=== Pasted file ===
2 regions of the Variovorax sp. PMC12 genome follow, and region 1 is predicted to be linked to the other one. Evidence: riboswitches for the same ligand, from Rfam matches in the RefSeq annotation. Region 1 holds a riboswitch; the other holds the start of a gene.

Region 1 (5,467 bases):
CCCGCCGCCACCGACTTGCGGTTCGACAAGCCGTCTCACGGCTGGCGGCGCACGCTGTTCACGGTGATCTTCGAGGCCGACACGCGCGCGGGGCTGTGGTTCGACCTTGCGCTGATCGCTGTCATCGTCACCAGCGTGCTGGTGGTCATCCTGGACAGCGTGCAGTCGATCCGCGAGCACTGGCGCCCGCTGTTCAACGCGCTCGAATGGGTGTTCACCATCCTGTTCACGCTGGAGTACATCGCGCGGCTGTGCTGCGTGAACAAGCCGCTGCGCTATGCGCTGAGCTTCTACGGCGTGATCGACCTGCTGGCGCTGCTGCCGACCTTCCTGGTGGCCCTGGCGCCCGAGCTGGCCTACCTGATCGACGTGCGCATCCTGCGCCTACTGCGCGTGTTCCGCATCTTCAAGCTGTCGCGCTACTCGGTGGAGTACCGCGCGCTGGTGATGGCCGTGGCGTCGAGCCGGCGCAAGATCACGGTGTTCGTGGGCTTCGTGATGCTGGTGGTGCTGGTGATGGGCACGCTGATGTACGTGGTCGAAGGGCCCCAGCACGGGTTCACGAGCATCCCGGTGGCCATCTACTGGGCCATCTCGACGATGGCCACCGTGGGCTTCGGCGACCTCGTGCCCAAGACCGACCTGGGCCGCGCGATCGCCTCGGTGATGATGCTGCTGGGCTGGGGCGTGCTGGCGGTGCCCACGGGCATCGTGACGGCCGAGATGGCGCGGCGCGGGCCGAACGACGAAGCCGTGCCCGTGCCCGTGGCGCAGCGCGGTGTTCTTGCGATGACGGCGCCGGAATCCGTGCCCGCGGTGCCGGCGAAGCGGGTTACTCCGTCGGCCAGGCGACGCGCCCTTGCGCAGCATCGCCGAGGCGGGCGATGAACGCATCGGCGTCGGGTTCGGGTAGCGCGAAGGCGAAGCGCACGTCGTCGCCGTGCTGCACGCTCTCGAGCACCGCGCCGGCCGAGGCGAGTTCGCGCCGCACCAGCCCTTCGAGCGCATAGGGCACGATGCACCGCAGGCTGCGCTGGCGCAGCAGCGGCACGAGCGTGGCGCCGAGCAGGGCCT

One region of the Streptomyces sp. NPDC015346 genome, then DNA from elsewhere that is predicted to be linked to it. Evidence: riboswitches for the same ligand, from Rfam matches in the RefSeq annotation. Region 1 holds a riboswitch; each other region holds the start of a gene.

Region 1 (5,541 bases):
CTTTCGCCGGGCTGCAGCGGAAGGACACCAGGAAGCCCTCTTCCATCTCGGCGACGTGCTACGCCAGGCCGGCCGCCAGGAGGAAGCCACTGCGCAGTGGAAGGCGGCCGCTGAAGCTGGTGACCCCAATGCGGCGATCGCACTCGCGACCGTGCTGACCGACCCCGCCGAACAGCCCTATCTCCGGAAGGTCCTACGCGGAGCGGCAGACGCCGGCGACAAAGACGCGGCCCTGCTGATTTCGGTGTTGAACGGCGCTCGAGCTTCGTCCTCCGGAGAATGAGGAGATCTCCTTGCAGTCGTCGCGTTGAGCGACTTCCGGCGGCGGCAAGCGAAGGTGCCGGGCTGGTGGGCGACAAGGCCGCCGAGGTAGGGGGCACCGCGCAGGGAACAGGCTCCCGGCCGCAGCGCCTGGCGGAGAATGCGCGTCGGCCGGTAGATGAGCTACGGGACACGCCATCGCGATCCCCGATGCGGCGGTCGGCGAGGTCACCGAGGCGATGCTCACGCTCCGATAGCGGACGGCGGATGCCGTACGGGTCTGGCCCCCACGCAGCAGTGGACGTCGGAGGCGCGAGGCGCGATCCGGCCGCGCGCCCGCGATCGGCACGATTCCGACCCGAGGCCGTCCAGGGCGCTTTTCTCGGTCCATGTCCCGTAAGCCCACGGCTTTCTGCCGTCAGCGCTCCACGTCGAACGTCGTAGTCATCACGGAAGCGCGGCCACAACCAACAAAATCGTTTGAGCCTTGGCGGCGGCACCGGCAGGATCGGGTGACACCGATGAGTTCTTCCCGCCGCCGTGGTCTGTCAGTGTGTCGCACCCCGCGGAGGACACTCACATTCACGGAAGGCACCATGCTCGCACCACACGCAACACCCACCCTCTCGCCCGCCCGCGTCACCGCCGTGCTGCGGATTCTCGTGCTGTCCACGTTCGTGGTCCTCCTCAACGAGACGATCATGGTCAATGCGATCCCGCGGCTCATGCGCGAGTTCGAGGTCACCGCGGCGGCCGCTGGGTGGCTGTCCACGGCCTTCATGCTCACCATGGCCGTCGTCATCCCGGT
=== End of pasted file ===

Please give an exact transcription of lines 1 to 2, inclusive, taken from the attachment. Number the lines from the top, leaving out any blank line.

2 regions of the Variovorax sp. PMC12 genome follow, and region 1 is predicted to be linked to the other one. Evidence: riboswitches for the same ligand, from Rfam matches in the RefSeq annotation. Region 1 holds a riboswitch; the other holds the start of a gene.

Region 1 (5,467 bases):